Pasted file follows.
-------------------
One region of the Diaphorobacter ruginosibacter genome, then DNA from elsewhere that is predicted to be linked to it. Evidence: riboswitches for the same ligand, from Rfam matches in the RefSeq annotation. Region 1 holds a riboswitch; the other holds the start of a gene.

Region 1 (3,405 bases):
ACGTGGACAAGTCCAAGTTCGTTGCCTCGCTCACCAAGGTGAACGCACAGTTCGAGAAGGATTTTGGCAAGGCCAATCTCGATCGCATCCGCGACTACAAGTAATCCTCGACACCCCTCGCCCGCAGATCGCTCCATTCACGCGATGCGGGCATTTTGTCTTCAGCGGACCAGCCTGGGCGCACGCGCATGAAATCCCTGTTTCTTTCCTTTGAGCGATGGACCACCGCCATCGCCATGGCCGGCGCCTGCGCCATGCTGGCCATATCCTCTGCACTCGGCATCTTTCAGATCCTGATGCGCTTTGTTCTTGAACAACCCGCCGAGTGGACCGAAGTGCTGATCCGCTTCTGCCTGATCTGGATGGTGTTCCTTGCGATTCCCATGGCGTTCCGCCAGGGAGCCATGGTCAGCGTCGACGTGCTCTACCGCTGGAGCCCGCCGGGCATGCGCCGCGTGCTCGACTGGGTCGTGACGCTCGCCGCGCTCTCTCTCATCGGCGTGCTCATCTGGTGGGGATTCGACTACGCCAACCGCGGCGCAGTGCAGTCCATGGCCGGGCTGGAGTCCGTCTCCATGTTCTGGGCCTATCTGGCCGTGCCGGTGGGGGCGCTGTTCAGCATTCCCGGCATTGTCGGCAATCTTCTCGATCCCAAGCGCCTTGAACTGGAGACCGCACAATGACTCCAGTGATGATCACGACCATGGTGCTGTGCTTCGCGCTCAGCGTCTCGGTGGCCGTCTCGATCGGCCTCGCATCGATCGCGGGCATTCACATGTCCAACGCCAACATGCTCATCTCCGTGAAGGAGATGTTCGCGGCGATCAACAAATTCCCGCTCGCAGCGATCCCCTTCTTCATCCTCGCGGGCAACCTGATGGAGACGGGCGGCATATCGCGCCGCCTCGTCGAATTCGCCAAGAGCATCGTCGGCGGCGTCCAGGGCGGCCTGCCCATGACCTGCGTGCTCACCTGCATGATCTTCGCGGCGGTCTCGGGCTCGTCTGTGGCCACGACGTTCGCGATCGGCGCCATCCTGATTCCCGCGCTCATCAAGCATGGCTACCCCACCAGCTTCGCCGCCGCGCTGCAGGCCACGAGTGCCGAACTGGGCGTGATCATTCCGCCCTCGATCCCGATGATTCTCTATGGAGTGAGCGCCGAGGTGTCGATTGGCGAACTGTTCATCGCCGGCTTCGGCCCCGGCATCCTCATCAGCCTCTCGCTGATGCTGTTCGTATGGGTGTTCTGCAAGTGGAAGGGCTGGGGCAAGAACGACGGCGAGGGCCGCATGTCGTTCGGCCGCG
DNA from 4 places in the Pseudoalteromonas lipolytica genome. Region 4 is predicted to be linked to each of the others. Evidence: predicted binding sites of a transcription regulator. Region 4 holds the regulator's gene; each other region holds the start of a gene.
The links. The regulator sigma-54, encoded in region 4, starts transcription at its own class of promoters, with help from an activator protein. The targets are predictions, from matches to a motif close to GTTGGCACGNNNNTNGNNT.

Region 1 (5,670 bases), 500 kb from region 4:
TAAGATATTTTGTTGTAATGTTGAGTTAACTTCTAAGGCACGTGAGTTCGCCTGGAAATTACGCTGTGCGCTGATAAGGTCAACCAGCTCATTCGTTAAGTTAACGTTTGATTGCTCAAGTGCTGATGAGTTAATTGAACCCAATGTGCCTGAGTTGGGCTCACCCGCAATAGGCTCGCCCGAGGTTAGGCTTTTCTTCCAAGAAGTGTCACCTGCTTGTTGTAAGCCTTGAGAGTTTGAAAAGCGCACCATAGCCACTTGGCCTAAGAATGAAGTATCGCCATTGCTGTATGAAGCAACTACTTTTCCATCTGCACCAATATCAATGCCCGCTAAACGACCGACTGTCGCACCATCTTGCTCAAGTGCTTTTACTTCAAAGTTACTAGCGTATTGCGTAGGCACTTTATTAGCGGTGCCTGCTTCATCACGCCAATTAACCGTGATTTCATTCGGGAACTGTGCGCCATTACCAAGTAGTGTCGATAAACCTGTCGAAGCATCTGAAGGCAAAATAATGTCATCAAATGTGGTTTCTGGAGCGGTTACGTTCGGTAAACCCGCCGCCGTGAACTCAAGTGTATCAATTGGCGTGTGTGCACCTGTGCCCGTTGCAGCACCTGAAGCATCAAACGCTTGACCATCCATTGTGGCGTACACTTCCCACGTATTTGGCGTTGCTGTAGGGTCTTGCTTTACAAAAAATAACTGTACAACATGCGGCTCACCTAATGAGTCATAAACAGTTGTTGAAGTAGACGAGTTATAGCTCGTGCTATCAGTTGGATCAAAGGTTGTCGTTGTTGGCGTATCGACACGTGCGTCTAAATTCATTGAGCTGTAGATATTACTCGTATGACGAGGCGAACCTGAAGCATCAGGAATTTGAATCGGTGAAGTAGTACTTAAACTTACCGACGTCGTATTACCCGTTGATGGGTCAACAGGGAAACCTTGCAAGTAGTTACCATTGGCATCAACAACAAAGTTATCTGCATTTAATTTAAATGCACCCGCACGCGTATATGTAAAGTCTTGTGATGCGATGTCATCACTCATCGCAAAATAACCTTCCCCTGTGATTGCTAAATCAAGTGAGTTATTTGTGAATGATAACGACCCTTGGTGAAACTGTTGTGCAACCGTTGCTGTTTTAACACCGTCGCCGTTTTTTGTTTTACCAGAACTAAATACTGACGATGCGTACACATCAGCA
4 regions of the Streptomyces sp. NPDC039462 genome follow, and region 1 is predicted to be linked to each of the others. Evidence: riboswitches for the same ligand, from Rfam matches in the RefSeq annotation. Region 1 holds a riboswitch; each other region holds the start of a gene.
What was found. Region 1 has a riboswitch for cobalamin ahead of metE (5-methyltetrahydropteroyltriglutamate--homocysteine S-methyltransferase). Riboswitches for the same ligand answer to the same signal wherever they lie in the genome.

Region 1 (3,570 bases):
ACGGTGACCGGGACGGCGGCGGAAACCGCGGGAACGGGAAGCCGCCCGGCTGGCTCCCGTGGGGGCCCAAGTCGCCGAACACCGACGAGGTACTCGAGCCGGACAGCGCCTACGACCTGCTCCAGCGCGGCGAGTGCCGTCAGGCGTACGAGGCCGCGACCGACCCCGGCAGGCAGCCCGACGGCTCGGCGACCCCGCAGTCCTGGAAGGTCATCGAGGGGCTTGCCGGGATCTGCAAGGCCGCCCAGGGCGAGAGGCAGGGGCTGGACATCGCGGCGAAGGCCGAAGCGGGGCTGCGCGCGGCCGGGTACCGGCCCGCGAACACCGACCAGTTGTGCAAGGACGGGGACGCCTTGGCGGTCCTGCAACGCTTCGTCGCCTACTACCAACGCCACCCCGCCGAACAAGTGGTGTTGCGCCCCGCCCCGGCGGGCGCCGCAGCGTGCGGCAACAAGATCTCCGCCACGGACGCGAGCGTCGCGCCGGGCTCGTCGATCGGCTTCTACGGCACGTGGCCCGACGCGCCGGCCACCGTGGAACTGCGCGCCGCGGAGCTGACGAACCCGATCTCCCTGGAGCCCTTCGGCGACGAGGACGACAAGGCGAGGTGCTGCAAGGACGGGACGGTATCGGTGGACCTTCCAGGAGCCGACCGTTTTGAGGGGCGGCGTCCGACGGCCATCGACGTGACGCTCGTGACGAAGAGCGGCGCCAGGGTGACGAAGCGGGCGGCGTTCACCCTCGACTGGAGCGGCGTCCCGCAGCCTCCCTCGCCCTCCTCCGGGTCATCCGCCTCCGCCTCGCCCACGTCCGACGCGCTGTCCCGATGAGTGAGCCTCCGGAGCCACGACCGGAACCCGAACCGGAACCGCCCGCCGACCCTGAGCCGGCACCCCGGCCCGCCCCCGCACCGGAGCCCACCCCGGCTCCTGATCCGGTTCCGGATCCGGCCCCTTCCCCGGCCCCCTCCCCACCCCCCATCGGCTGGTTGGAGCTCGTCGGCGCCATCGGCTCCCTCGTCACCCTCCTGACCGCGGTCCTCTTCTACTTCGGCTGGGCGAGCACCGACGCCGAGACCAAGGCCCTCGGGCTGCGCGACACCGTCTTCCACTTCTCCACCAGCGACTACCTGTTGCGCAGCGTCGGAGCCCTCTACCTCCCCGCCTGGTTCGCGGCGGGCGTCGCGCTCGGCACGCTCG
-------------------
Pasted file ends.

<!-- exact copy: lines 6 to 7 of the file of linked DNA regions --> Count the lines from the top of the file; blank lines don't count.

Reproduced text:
Region 1 (5,670 bases), 500 kb from region 4:
TAAGATATTTTGTTGTAATGTTGAGTTAACTTCTAAGGCACGTGAGTTCGCCTGGAAATTACGCTGTGCGCTGATAAGGTCAACCAGCTCATTCGTTAAGTTAACGTTTGATTGCTCAAGTGCTGATGAGTTAATTGAACCCAATGTGCCTGAGTTGGGCTCACCCGCAATAGGCTCGCCCGAGGTTAGGCTTTTCTTCCAAGAAGTGTCACCTGCTTGTTGTAAGCCTTGAGAGTTTGAAAAGCGCACCATAGCCACTTGGCCTAAGAATGAAGTATCGCCATTGCTGTATGAAGCAACTACTTTTCCATCTGCACCAATATCAATGCCCGCTAAACGACCGACTGTCGCACCATCTTGCTCAAGTGCTTTTACTTCAAAGTTACTAGCGTATTGCGTAGGCACTTTATTAGCGGTGCCTGCTTCATCACGCCAATTAACCGTGATTTCATTCGGGAACTGTGCGCCATTACCAAGTAGTGTCGATAAACCTGTCGAAGCATCTGAAGGCAAAATAATGTCATCAAATGTGGTTTCTGGAGCGGTTACGTTCGGTAAACCCGCCGCCGTGAACTCAAGTGTATCAATTGGCGTGTGTGCACCTGTGCCCGTTGCAGCACCTGAAGCATCAAACGCTTGACCATCCATTGTGGCGTACACTTCCCACGTATTTGGCGTTGCTGTAGGGTCTTGCTTTACAAAAAATAACTGTACAACATGCGGCTCACCTAATGAGTCATAAACAGTTGTTGAAGTAGACGAGTTATAGCTCGTGCTATCAGTTGGATCAAAGGTTGTCGTTGTTGGCGTATCGACACGTGCGTCTAAATTCATTGAGCTGTAGATATTACTCGTATGACGAGGCGAACCTGAAGCATCAGGAATTTGAATCGGTGAAGTAGTACTTAAACTTACCGACGTCGTATTACCCGTTGATGGGTCAACAGGGAAACCTTGCAAGTAGTTACCATTGGCATCAACAACAAAGTTATCTGCATTTAATTTAAATGCACCCGCACGCGTATATGTAAAGTCTTGTGATGCGATGTCATCACTCATCGCAAAATAACCTTCCCCTGTGATTGCTAAATCAAGTGAGTTATTTGTGAATGATAACGACCCTTGGTGAAACTGTTGTGCAACCGTTGCTGTTTTAACACCGTCGCCGTTTTTTGTTTTACCAGAACTAAATACTGACGATGCGTACACATCAGCA